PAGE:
Writing Right with Dmitri: Writing Tolerance
Have you heard about the idea of teaching tolerance? Did you think it was something everybody already knew? Did you think it was something that couldn't be taught? Or did you think it was the job of your local vicar, priest, rabbi, or imam? Get real – more real than Rodgers and Hammerstein.
Full disclosure: I am not a fan of these two gentlemen. Not only because I hope I have better taste than to enjoy most of the earworms from their musicals. Don't get me wrong, I like musicals. I even like some of their musicals. But their ham-fisted attempt to teach tolerance in South Pacific really got on my nerves, particularly when they wrote:
You've got to be taught to hate and fear, you've got to be taught from year to year… – from South Pacific.
Bosh. Very few humans are born tolerant. Even fewer are born with the ability to express their tolerance in meaningful ways. Of course, I take Rodgers' and Hammerstein's point: influences are important. That's why Jesus said what he did about people who destroy the hearts of children and what they deserved: it involved a very heavy rock and a large body of water. Nonetheless, tolerance needs to be taught. It's not enough to be 'nice'.
Why is that so? Most people, everywhere in time and space, are decent and fair, most of the time. They understand that other people have just as much right to walk the planet as they do. They know they need to share the pavement with that differently-dressed/odd-looking person. They don't mind, really. It's just that they don't know anything about him, and frankly, they're very busy. They're worried, and now that they've spotted him muttering to himself, they're more worried. He might be a threat. Is that a bomb in his backpack? A machete in his overcoat pocket? Is he a mugger, a rapist, a jihadist? Does he want our money, our safety, our very lives? How to tell?
If we write, presumably, we know a thing or two about people. (If we don't, we should stop writing immediately and do something less dangerous, like pouring hot coffee at the local shop.) We know that people everywhere have similar concerns, but express them differently depending on age, gender, nationality, native language, religious outlook, climate, profession, etc, etc. We know that these important differences need to be expressed in our writing so that our readers can find the even more important congruences inside those others.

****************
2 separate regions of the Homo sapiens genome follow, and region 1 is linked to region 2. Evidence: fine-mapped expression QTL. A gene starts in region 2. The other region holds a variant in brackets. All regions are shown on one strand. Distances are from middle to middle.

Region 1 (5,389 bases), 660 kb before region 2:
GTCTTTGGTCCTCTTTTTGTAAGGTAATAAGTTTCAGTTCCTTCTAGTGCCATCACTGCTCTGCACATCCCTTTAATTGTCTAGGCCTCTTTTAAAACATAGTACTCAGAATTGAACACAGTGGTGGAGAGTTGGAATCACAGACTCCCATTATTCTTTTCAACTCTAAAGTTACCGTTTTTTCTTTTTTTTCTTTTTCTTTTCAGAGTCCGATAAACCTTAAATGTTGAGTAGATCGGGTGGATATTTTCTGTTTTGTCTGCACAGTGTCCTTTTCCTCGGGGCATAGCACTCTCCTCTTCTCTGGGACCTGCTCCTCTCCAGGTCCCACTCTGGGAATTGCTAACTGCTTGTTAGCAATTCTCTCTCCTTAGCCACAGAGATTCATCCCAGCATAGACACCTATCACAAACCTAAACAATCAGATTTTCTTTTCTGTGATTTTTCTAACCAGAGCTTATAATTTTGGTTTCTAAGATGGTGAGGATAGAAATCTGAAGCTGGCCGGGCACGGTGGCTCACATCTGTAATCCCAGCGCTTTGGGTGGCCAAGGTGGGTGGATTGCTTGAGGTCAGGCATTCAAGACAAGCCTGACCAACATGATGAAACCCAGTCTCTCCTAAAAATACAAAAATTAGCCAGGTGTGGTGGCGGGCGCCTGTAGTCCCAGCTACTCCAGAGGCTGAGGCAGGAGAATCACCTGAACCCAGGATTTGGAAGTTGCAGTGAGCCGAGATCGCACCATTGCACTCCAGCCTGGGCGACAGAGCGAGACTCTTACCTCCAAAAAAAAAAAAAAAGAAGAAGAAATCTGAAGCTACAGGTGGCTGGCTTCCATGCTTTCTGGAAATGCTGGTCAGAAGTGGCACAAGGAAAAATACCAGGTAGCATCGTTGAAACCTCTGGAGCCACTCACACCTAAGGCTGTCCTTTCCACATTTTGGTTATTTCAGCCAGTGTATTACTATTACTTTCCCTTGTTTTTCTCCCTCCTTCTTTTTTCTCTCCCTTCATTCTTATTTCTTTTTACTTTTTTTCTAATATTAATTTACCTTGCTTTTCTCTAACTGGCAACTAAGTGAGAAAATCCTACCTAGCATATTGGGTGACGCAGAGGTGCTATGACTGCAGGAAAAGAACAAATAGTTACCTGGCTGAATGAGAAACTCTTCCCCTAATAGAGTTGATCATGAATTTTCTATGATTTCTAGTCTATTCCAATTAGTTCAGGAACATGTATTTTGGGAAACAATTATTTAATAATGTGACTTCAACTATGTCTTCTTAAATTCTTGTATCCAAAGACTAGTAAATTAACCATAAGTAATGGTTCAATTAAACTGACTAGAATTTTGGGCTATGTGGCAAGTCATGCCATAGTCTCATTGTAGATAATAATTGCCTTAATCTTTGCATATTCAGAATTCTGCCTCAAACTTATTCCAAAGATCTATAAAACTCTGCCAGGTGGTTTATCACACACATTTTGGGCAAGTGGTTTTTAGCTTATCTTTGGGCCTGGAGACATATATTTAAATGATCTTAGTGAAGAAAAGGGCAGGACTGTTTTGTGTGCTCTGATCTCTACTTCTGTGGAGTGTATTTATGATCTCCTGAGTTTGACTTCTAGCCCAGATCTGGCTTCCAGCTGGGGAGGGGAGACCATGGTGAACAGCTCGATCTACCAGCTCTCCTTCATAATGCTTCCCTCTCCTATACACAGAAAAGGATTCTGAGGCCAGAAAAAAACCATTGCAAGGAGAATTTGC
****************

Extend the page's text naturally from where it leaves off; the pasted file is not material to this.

We have to teach tolerance.
Not 'should'. Not 'can' or 'may'. Have to. We've got a planet to save, remember?
People Will Listen
How do we teach tolerance in our writing?
- By never making the 'other' stereotypical.
- By refusing to use different ethnicities, genders (I'm looking at you), sexual orientations, or religious groups as straw men for our narrative arguments.
- By making people of all nations, kindreds and creeds interesting to our readers. By portraying them with sympathy and insight.
No, the guy with the Russian accent is not automatically the bad guy. Maybe he doesn't belong to the Russian Mafia. Maybe he's a nice but nutty chess whizz like the hero of Endgame, the Canadian TV series where he wouldn't come out of the Vancouver hotel. My Russian's iffy, and I can't play chess at all. But I understand pain and loss. The PTSD that keeps Arkady in that hotel is something we can all identify with. And then…maybe then we'll stop filing Russians away in our heads as dangerous criminals, and Chechens as terrorists, and…
Careful the things you say, children will listen, careful the things you do, children will see and learn... – from Into the Woods by Stephen Sondheim.
Does it matter? You bet it does. Are we, as writers, responsible for what we say in public? You bet we are. 'Careful the spell you cast, not just on children...' Mr Sondheim was right, you know. They're listening. And reading.
Let's cast a better spell.